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View on the Thames near Twickenham, Marble Hill House
English Heritage
Richard Wilson (1713/14-1782)
View on the Thames near Twickenham, Marble Hill House
c.1762 (undated)
Oil on canvas
58.8 x 89.8 cm
23 1/8 x 35 3/8 in.
MH34
P89B
The view is taken from the south side of the Thames near Richmond and shows the prospect upstream to Eel Pie Island, Twickenham, with the pediment of Marble Hill House visible through the trees to the right. At the bend of the river the red brick of Ham House may be discerned and to its left the cottages of the village of Ham.
SA 1762 (133 - a version); London, Cardiff and New Haven, 1982-83 (102)
D. Campbell-Johnston, Dumfriesshire; Sotheby's 25 May 1955 (119); bt Fine Art Society, London; The Rt. Hon. Malcolm Macdonald, O.M.; his sale, 16 July 1975 (21), bt Agnew for Marble Hill House with funding from the National Art Collections Fund, the Pilgrim Trust and the Victoria & Albert Museum Purchase Grant Fund
Possible signature lower centre edge: RW; no inscription
The layering of paint in the distance is subtle and beautiful in effect. The trees are reserved out revealing pinky-brown underpainting and there are pentimenti in the fork of the right hand tree. There is succulent impasto on the clouds and the figures. The technique of the figures on the river hints at a knowledge of Canaletto.
[1] Sale room stamp in black ink upper left on stretcher: 93 X
[2] Indistinguishable faint white chalk manuscript along upper stretcher: Wilson [?] Marble Hill [?]
[1] Upper stretcher,centre,verso: MR MACDONALD [/] No. 21[?]5[?]
[2] Central stretcher: James Bourlet [/] 17-18 Nassau St [&c] 39969
[3] Lower stretcher centre: Thomas Agnew [&c] [/] 38554
[4] Upper member of frame, centre, torn label in black ink: View of [...]mes [/] Frederick
This apparently described Marble Hill as Lord Frederick Campbell's house. Archibald Campbell, 3rd Duke of Argyll, acted as agent in acquiring the land on which the house was built for Henrietta Howard, Countess of Suffolk. Lord Frederick Campbell (1729-1816) third son of the 4th Duke of Argyll, may have been one of the tenants in the house after the death of the Countess.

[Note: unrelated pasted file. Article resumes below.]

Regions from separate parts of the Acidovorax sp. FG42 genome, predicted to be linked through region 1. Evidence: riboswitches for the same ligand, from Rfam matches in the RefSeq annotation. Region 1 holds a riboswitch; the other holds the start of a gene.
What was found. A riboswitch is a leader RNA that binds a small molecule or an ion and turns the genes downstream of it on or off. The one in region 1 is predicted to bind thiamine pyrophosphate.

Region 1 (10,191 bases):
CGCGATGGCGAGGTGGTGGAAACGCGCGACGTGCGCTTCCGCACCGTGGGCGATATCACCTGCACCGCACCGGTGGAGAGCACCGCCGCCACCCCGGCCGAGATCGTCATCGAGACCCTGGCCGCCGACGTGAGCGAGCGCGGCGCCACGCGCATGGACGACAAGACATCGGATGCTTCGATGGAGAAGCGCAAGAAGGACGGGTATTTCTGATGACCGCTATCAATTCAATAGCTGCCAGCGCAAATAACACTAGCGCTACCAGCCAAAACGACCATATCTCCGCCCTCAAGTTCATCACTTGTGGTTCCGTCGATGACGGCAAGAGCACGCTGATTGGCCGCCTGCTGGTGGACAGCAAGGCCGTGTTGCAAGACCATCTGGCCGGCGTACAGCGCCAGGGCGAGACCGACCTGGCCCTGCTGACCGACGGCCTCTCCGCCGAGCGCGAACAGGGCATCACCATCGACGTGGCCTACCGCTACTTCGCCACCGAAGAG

The region had come to acquire an elevated status by the third quarter of the 18th century, notably from the presence and publications of Alexander Pope, who made Twickenham his home from 1719 until his death in 1744. As a Palladian villa, Marble Hill House could claim kinship with both the great Venetian Renaissance architect, Andrea Palladio (1508-80) and the architectural heritage of ancient Rome.
E72/31 Thomas Hastings after Wilson, On the Thames, The British Museum (1854,0708.88)
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Peter Tillemans (c. 1684-1734), View of the Thames at Twickenham, c. 1720-25, Richmond upon Thames Borough Art Collectrion, Orleans House, London
This is a limpid picture that demonstrates Wilson's style on his return from Italy well. The trees are painted over reserves revealing pinky-brown underpainting and there are pentimenti in the fork of the right hand tree. The reflections in the water are extremely subtle. The large number of versions confirms this as one of Wilson's most popular English subjects
Gazette des Beaux-Arts, mars 1976 (acquisition 247); Solkin 1982, pp.213-14
Marble Hill House, Twickenham
Marble Hill House was built for Henrietta Howard, mistress of King George II and was later occupied by Mrs Fitzherbert, mistress and morganatic wife of King George IV. As a Palladian villa the house could claim kinship to both the great Palladio and the architectural heritage of ancient Rome. The Thames at Twickenham had attracted painters from the 1720s, largely on account of the villa there belonging to Alexander Pope who lived there from 1719 until his death in 1744.The large number of versions confirms this as one of Wilson's most popular compositoins whilst its quality could make it the prime version. There are no swimmers lower right.
Frame measurements: 74.5 x 106 cm. It was paste relined and AMSSEE (Area Museums Service for South Eastern England) carried out the treatment between 1981 and 1991 (the stretcher dates from relining). Original canvas simple weave. Turnovers removed at time of lining. Light reddish-brown ground. Plain weave canvas shows through in places with some cusping at the right edge. There are two small overpainted paint losses lower right. Visible brushwork in clouds; impasto used on highlighted leaves of nearest tree. Areas of drying/contraction cracks in the sky over to the right of the middle tree. Stretcher bar marks visible. Drying defects in the light paint of the towpath lower centre. Varnish has yellowed (2000). Plywood backboard.